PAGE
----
The damned will burn for ever in hell. Devouring flames will be their eternal portion. their torments will never have diminution or end. Their lamentations will be vain and entreaties ineffectual. Their repentance comes too late. They will have to believe in an eternal punishment, as they refused to believe in the life eternal.

201
Further, it is better in any systematic theology to treat hell when treating the gospel and not to leave it to the final section on the "the last things," where it can so easily become a logical equivalent of heaven in the final order of reality.

How Can a God of Love Send People to Hell? John Benton

An extremely short book that addresses common questions about hell and would be suitable for believers and unbelievers alike. Theology is solid.

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Excerpts

57
A final and eternal separation is spoken of here, and in in which the damned shall gaze from the outer darkness at the warm fellowship of the saints and their reward.

69, quoting Gerstner
Since God cannot be made happier, being ever and infinitely blessed, hell was made, not for him but for heaven.

110
Those in heaven must therefore have an extensive knowledge of pain, sin, suffering and death while residing in a state of joy with God.

120
In Revelation 18:20 this rejoicing may even be said to be a command. "Rejoice over her, thou heaven, and ye apostles and prophets; for God hath avenged you on her." It is not a weakness for heaven to rejoice over the downfall of the wicked; it is here commanded!

144
In heaven, there will be shouting of "Amens" over these "Cursed be's" that God proclaims in judgment. In heaven the saints will praise all of God's judgments.

 

Seeing Hell, Trevor Christian Johnson

Presented in survey-style and with some weaknesses in the writing, this is still a very valuable survey of a niche but important area of the doctrine of hell. The theology presented here is generally excellent.

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Excerpts

57
A final and eternal separation is spoken of here, and in in which the damned shall gaze from the outer darkness at the warm fellowship of the saints and their reward.

69, quoting Gerstner
Since God cannot be made happier, being ever and infinitely blessed, hell was made, not for him but for heaven.

110
Those in heaven must therefore have an extensive knowledge of pain, sin, suffering and death while residing in a state of joy with God.

120
In Revelation 18:20 this rejoicing may even be said to be a command. "Rejoice over her, thou heaven, and ye apostles and prophets; for God hath avenged you on her." It is not a weakness for heaven to rejoice over the downfall of the wicked; it is here commanded!

144
In heaven, there will be shouting of "Amens" over these "Cursed be's" that God proclaims in judgment. In heaven the saints will praise all of God's judgments.

 

London’s Lamentations, Thomas Brooks

Although the scope of the material here (a response to the Great Fire of London in 1666) is wider than the doctrine of hell, what Brooks does say here about hell is virtually unrivalled in emotive power and insight. Brooks also models the application of the doctrine of hell to his contemporary context. 

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Excerpts

127
All the cruelties in the world cannot possibly make up any horror comparable to the horrors of hell. The brick-kilns of Egypt, the furnace of Babel, are but as the glowing sparkle, or as the blaze of a brush-faggot, to this tormenting Tophet that has been prepared of old to punish the bodies and souls of sinners with. Hanging, racking, burning, scourging, stoning, sawing asunder, flaying of the skin, &c., are not to be named in the day wherein the tortures of hell are spoken of. If all the pains, sorrows, miseries, and calamities that have been inflicted upon all the sons of men, since Adam fell in Paradise, should meet together and centre in one man, they would not so much as amount to one of the least of the pains of hell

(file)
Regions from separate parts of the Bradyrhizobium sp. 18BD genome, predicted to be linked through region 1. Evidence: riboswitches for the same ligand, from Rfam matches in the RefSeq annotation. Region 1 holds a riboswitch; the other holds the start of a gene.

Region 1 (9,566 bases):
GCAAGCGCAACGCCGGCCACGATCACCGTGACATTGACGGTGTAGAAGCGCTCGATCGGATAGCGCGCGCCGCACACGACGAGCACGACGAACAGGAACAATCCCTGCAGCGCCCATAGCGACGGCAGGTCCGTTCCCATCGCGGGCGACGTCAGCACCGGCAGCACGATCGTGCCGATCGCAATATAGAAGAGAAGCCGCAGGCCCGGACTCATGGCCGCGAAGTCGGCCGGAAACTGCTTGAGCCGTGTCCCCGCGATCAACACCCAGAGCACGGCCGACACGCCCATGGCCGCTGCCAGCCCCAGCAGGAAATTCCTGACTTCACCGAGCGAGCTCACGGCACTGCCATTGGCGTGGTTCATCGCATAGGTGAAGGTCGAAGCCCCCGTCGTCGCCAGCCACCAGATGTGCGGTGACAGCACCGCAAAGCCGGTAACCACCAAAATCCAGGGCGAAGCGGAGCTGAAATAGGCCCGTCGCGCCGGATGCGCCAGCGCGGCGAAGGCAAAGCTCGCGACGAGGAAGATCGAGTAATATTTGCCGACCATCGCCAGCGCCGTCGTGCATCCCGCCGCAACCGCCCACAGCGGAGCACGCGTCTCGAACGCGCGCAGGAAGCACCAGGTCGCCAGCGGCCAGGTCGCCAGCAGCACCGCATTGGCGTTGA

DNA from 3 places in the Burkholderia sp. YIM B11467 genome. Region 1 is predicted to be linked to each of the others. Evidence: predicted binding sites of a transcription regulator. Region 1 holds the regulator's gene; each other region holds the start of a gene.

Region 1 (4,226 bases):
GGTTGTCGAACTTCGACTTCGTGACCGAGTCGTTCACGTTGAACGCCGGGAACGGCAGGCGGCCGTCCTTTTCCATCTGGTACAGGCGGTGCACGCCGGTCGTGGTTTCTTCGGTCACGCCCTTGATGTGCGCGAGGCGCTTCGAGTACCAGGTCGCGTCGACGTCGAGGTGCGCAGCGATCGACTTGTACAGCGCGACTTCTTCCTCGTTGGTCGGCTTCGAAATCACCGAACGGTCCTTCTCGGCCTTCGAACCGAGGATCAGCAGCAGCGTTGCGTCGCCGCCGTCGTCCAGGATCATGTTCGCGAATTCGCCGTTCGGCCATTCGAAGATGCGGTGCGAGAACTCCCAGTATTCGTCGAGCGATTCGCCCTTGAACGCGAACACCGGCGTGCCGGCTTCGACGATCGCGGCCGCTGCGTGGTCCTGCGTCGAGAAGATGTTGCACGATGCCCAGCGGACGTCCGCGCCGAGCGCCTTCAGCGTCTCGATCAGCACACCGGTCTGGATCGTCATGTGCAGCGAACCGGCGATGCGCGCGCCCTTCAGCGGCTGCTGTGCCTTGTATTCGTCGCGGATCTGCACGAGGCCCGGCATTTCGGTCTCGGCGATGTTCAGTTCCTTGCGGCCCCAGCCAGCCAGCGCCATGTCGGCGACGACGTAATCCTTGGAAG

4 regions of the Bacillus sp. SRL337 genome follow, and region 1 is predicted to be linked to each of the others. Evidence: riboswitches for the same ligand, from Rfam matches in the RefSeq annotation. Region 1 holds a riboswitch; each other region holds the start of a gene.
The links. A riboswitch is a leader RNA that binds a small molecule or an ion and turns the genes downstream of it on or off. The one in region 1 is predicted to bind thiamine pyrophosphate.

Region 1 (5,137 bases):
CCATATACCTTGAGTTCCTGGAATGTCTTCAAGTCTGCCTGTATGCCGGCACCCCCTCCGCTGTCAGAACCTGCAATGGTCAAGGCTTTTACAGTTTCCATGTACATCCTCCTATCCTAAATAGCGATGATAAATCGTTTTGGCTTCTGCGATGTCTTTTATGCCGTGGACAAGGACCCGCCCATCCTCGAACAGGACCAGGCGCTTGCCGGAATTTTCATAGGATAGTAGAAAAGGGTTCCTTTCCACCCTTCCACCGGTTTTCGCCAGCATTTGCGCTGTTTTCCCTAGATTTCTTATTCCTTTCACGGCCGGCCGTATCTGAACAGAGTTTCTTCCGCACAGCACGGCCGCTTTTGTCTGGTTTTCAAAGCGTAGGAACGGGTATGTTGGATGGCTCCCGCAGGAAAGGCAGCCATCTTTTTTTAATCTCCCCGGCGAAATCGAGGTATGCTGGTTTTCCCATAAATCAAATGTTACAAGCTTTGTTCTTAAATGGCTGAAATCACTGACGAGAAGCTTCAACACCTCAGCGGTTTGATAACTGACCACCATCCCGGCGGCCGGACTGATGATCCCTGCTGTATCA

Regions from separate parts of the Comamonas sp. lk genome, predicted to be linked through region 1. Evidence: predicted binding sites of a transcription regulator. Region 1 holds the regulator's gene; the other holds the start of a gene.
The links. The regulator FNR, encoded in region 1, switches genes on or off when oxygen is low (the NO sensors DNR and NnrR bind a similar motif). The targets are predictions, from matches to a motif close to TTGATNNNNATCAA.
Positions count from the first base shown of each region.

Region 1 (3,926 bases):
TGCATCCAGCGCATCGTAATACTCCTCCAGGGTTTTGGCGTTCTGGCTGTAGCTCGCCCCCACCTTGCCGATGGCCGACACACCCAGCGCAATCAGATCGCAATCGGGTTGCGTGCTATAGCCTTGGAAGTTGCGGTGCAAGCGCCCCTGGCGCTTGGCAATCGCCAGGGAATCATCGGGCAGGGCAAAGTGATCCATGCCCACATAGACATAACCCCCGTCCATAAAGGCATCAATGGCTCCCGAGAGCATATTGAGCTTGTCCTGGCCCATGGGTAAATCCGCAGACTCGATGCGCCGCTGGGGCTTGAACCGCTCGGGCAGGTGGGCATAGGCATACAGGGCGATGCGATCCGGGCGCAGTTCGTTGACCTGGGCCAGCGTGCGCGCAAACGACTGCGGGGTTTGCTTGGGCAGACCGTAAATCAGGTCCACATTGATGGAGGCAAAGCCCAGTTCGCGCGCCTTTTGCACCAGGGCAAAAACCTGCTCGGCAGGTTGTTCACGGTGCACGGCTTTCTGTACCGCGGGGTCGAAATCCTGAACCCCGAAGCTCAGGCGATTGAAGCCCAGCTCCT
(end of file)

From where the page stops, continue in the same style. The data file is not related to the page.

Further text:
129
The conclave of Rome, and the conclave of hell can do nothing without a commission from heaven. They cannot make a louse, nor burn a house, nor drown a pig, without a commission under the broad seal of heaven. A sparrow lights not upon the ground, nor a hair falls not from our heads, no, nor a bristle from a sow’s back, saith Tertullian, but by a divine providence. All created creatures, both in that upper and in this lower world, depend upon God for their being, motion, and several activities. Now in that God did not exert his power, neither to prevent nor check those furious flames, which he knew, without his interposure, would lay all in ashes; it is evident that it was his divine pleasure that London should be turned into a ruinous heap.

209
If after so many millions of years as there be drops in the ocean, there might be a deliverance out of hell, this would yield a little ease, a little comfort to the damned. Oh but this word eternity, eternity, eternity, this word everlasting, everlasting, everlasting, will even break the hearts of the damned in ten thousand pieces! There is scarce any pain or torment here on earth but there is ever some hope of ease, mitigation, or intermission, there is some hope of relief or delivery; but in hell the torments there are all easeless, remediless, and endless. Here if one fall into the fire, he may like a brand be pulled out of it and saved; but out of that fiery lake there is no redemption.

Everlasting Punishment and the Problem of Evil, Henri Blocher

An intriguing chapter in an otherwise forgettable volume, Blocher explores the end of actual sin at the judgment. I disagree with his final conclusions, but the data is extremely helpful in mitigating what I believe is an error in the older theologians regarding the nature of sin in hell.

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Excerpts

32 [Hart]

A love that continues to suffer rejection and separation for its object must be thought of as having failed, and omnipotence cannot fail in its purposes.

190 [Wenham]
I believe that endless torment is a hideous and unscriptural doctrine which has been a terrible burden on the mind of the church for many centuries and a terrible blot on her presentation of the gospel. I should indeed by happy if, before I die, I could help in sweeping it away.